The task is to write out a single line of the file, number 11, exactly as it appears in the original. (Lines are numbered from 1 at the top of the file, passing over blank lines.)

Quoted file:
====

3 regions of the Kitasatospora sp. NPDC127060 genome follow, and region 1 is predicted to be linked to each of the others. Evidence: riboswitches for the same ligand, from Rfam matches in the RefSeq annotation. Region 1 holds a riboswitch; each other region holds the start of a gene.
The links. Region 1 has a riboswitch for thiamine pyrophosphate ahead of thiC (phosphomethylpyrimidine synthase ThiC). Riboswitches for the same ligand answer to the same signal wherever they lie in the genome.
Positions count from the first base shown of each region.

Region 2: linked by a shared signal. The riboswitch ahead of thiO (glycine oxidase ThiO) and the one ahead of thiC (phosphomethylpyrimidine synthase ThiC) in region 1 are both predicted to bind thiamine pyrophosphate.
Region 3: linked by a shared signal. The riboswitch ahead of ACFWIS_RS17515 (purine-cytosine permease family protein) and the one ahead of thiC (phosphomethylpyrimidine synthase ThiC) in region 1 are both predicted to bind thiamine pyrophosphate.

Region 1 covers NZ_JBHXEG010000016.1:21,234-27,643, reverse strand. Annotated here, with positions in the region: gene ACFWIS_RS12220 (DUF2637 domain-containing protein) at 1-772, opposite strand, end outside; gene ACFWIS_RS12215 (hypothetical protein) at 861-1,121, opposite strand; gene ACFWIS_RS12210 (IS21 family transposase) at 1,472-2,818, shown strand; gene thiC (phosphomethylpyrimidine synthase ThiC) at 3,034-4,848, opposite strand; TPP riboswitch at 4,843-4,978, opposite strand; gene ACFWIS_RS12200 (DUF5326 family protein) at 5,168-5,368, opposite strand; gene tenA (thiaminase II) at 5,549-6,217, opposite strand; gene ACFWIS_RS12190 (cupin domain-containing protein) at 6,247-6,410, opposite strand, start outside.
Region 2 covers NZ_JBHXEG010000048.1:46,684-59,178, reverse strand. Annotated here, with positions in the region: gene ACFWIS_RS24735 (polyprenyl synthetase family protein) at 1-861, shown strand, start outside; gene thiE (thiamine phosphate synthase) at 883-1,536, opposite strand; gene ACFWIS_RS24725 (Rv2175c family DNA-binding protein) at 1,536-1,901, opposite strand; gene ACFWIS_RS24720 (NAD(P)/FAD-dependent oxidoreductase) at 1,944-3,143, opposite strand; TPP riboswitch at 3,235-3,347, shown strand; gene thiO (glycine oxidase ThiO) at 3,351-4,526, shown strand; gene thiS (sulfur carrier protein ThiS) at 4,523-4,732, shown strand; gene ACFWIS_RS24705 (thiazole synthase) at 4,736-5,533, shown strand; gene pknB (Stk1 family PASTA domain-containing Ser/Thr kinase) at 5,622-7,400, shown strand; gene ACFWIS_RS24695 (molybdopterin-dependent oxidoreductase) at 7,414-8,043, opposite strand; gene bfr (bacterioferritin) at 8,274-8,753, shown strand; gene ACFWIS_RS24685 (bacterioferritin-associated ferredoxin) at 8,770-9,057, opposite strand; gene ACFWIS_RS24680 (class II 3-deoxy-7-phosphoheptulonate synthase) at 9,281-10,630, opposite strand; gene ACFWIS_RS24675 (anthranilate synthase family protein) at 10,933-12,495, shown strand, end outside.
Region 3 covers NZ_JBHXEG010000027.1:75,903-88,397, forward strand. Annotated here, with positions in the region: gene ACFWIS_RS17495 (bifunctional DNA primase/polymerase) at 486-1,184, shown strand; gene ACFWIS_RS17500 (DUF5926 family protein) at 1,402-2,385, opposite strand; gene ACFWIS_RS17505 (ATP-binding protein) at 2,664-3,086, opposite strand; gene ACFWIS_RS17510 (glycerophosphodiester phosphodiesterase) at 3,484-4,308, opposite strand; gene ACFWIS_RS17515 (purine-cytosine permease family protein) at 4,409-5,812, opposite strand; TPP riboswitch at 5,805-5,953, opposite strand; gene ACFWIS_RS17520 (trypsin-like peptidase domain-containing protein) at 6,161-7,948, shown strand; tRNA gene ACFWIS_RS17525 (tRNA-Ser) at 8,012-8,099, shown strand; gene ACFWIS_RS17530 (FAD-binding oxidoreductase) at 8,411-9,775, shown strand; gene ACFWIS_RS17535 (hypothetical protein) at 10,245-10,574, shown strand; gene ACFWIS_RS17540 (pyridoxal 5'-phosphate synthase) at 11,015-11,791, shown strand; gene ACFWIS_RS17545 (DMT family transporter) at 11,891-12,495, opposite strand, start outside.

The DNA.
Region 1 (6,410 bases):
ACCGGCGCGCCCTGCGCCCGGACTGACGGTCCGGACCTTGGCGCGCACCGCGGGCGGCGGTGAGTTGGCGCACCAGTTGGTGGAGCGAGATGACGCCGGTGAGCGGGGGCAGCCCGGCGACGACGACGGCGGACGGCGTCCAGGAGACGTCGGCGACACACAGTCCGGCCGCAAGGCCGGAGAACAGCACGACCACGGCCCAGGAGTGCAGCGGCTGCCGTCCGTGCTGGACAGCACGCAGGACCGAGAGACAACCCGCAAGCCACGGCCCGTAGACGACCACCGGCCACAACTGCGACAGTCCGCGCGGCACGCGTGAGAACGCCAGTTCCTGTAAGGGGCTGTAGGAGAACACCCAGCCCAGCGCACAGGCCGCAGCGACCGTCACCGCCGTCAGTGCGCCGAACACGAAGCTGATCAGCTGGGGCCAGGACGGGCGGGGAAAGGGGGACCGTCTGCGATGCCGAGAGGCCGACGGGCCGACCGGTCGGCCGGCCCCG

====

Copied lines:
ACCGGCGCGCCCTGCGCCCGGACTGACGGTCCGGACCTTGGCGCGCACCGCGGGCGGCGGTGAGTTGGCGCACCAGTTGGTGGAGCGAGATGACGCCGGTGAGCGGGGGCAGCCCGGCGACGACGACGGCGGACGGCGTCCAGGAGACGTCGGCGACACACAGTCCGGCCGCAAGGCCGGAGAACAGCACGACCACGGCCCAGGAGTGCAGCGGCTGCCGTCCGTGCTGGACAGCACGCAGGACCGAGAGACAACCCGCAAGCCACGGCCCGTAGACGACCACCGGCCACAACTGCGACAGTCCGCGCGGCACGCGTGAGAACGCCAGTTCCTGTAAGGGGCTGTAGGAGAACACCCAGCCCAGCGCACAGGCCGCAGCGACCGTCACCGCCGTCAGTGCGCCGAACACGAAGCTGATCAGCTGGGGCCAGGACGGGCGGGGAAAGGGGGACCGTCTGCGATGCCGAGAGGCCGACGGGCCGACCGGTCGGCCGGCCCCG